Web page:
Friday, July 18, 2014

Book Review: Magnolia

Published by: Simon & Schuster
Release date: August 5, 2014
Genre: YA contemporary
384 pages
Source: ARC kindly provided by publisher

I have been a Kristi Cook fan since the beginning of her Haven series. With Magnolia, she demonstrates why I am right about that.

Cook gives us a unique heroine in Jemma Cafferty. Take the typical beautiful cheerleader with great fashion sense and great friends, and give her red hair and the ability to remain calm in an emergency, and make her a crack shot with her pistol so she can shoot poisonous snakes and save people's lives. Make her a good girl who doesn't cause her parents too much worry, but not snotty or uptight. Jemma is so likeable, yet unlike any other character that comes to mind. She's a girl that everyone wants to be friends with, and reading her story makes you feel like you are.

I appreciate the dialogue in this book, because it's honest and doesn't feel contrived. The Southern angle isn't overly-played, and the conversation flows very naturally. Good writers can fake teen conversation; Magnolia reads like Cook taped real teens and transcribed it.

I am also thankful for a story that uses a realistic, temporary way to remove the parents from the picture. Our heroine isn't orphaned, or even an only child. Her lack of supervision is due to a family emergency, and she is left in the care of a close family friend. It's nice to read about a character whose safety net is only taken away for long enough for her to get pushed out of her comfort zone.

I'll save my gushing over Ryder Marsden. He merits his own post, so I'll be featuring him as a Book Boyfriend in the near future. He absolutely deserves the title.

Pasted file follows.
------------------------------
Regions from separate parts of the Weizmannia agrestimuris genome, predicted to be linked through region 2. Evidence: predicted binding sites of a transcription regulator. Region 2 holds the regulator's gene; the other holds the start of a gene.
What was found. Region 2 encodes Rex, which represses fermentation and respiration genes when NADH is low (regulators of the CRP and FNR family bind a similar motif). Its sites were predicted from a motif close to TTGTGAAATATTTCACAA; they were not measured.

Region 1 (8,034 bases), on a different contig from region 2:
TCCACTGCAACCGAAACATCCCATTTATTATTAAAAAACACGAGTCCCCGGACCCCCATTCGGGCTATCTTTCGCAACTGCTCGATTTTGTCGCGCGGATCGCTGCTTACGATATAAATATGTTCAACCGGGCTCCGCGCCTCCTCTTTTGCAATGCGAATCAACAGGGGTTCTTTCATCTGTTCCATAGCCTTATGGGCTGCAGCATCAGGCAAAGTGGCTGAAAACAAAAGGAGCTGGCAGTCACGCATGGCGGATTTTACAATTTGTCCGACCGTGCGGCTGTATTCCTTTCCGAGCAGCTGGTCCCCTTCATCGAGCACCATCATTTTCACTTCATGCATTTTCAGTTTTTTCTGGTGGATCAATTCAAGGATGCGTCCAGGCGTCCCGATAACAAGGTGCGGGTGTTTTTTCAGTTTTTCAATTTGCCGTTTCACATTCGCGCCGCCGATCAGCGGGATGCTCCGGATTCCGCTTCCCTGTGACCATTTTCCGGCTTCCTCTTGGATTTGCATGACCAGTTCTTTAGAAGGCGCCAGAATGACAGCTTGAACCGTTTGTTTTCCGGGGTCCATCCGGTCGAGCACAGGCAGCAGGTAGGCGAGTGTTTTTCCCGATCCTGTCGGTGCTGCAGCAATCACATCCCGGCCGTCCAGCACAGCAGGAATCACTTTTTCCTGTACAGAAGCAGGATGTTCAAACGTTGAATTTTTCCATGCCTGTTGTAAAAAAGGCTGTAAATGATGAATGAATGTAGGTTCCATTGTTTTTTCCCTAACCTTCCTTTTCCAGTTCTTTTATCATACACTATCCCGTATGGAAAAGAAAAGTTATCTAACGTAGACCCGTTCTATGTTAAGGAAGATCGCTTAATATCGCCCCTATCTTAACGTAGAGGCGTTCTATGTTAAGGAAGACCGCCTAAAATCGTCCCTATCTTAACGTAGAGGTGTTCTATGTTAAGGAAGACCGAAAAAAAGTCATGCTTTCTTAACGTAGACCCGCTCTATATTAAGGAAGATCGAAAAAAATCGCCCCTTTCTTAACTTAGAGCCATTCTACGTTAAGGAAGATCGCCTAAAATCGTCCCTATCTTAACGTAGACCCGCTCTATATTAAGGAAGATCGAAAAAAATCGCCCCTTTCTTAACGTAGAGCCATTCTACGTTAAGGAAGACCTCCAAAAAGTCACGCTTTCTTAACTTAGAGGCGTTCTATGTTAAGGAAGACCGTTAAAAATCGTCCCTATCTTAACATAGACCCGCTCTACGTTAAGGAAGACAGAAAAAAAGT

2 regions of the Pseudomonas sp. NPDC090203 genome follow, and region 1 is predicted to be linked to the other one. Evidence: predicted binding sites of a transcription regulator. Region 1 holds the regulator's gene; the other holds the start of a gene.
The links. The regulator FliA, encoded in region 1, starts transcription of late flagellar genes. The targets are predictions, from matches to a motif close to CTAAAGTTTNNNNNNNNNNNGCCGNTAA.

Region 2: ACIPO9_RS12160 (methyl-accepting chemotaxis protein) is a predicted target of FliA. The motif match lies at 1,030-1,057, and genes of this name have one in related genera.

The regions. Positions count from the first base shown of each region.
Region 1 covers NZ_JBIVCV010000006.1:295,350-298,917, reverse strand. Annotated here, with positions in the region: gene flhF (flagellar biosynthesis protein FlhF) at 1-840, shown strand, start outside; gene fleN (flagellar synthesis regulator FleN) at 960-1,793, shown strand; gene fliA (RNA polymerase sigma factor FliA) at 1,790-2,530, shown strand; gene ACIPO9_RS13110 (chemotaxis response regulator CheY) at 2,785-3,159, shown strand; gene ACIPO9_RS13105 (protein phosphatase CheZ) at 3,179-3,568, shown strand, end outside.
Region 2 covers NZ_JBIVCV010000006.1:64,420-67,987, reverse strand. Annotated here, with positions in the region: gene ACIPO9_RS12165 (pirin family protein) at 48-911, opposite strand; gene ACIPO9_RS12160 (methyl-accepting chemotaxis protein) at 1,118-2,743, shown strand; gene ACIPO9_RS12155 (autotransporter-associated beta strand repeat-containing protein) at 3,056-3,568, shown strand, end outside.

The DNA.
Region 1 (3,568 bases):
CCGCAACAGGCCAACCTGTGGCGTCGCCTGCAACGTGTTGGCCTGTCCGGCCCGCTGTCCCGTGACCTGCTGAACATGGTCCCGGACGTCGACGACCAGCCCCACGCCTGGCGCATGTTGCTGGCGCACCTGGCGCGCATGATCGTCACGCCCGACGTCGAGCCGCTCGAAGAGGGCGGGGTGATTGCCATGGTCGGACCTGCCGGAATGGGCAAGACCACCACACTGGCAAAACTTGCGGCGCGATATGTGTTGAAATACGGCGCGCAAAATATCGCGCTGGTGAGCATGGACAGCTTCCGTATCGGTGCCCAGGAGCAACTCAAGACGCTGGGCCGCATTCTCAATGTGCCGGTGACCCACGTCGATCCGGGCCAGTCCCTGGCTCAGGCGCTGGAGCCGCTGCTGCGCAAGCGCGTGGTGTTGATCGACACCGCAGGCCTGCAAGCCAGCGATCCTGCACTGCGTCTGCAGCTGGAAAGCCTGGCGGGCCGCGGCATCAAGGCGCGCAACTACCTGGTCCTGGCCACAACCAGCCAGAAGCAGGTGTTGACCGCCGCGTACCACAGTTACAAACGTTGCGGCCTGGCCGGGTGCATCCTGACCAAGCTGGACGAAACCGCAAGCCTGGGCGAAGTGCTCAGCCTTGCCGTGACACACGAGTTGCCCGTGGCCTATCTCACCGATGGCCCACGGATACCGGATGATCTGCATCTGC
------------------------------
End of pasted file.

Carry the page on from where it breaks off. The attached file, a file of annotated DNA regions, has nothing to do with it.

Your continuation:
I literally read this book in a day, nearly in one sitting. If you're looking for a good contemporary to sweep you away, this is a sure bet.


In Magnolia Branch, Mississippi, the Cafferty and Marsden families are southern royalty. Neighbors since the Civil War, the families have shared vacations, holidays, backyard barbecues, and the overwhelming desire to unite their two clans by marriage. So when a baby boy and girl were born to the families at the same time, the perfect opportunity seemed to have finally arrived.

Jemma Cafferty and Ryder Marsden have no intention of giving in to their parents’ wishes. They’re only seventeen, for goodness’ sake, not to mention that one little problem: They hate each other! Jemma can’t stand Ryder’s nauseating golden-boy persona, and Ryder would like nothing better than to pretend stubborn Jemma doesn’t exist.

But when a violent storm ravages Magnolia Branch, it unearths Jemma’s and Ryder’s true feelings for each other as the two discover that the line between love and hate may be thin enough to risk crossing over.


  1. Ooh, I think I've read the synopsis of this book a while back-- I love a love-hate relationship, and the fact that it's Southern is a plus! Definitely going to be reading this.

    Great review!

  2. I love that feeling when I book engages you so much that you read the entire thing in one day. Sounds like a great read!

  3. Love how the heroine is completely different and independent and strong! It's wonderful the dialogue read true and realistically!!

    Lovely review :)


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